The reasons are ones we’ve gone over several times before, nearly all pertaining to the global pandemic. Chief among them are global stay at home orders and general economic uncertainly. Issues with the global supply chain have no doubt been a factor, as well, as Asia was the first to get hit with the virus.

All of this comes in addition to an already plateauing/declining smartphone market. Analysts had expected that the arrival of 5G would help stem the tide a bit — but, well, some stuff happened in there. Notably, Apple’s slide wasn’t as bad as it might have been thanks to a strong start to the year.

“If COVID-19 did not happen, the vendor would have likely seen its iPhone sales reached record level in the quarter. Supply chain disruptions and declining consumer spending put a halt to this positive trend in February,” Gartner’s Annette Zimmermann said in a release. “Apple’s ability to serve clients via its online stores and its production returning to near normal levels at the end of March helped recover some of the early positive momentum.”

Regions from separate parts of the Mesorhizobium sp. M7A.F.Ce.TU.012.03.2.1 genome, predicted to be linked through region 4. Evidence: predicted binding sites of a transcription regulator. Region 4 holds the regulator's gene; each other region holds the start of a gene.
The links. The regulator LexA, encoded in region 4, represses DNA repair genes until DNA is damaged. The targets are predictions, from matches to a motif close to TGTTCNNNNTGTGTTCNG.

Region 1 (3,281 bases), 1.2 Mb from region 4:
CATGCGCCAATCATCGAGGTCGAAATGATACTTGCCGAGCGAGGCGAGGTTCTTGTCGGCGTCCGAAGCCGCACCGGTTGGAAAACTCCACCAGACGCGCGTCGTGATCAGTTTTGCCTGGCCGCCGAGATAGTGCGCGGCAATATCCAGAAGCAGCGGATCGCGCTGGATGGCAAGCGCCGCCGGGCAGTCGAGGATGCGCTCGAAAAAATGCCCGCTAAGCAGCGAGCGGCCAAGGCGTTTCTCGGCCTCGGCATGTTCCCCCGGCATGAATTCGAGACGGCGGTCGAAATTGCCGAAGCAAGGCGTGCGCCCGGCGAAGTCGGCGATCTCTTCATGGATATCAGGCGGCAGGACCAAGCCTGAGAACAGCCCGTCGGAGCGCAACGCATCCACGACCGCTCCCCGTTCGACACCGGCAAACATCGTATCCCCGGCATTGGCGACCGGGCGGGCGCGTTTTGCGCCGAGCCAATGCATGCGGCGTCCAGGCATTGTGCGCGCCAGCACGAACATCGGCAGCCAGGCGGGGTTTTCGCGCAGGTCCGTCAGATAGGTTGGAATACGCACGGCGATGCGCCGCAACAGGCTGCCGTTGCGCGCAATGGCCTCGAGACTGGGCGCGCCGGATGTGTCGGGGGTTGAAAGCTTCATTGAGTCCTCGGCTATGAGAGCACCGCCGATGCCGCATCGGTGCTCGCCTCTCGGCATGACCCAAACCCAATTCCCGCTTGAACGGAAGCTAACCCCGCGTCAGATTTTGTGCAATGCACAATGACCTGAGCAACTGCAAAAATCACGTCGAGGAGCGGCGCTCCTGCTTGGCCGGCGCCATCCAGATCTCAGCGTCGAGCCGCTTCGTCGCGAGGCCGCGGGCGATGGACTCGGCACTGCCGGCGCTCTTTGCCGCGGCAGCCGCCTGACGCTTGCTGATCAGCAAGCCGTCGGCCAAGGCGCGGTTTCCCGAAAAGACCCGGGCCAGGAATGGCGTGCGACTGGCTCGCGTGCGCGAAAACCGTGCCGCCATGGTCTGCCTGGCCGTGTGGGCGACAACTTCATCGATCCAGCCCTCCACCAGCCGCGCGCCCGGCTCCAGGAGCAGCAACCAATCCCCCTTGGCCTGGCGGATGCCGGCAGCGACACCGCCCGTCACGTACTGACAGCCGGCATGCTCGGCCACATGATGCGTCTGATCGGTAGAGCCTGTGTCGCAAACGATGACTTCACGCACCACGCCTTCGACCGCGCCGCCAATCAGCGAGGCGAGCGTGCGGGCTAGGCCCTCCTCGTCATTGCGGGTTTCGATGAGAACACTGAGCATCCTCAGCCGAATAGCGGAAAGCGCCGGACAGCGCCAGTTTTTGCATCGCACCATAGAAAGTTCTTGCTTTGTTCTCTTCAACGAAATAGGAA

Overall, I suspect that recovery won’t be instantaneous for the market. The future of COVID-19 still feels largely uncertain as countries have begun the process of reopening, and a pricey investment still may not be in the cards for many who are struggling to make ends meet. 


5G, AI, cybersecurity and renewable energy set for investment boost under EU coronavirus recovery plan

27 de maig, per  Natasha Lomas[ —]

The European Commission is proposing to direct billions of euros of financial relief into high tech and green investments to help the bloc recover from the coronavirus crisis.

Technologies such as 5G, AI, cloud, cybersecurity, supercomputing and renewable energy look set to benefit from a €750BN pan-EU support package set out today — aligning with the Commission’s pre-existing policy priorities before the pandemic struck the region, causing thousands of deaths and major economic damage.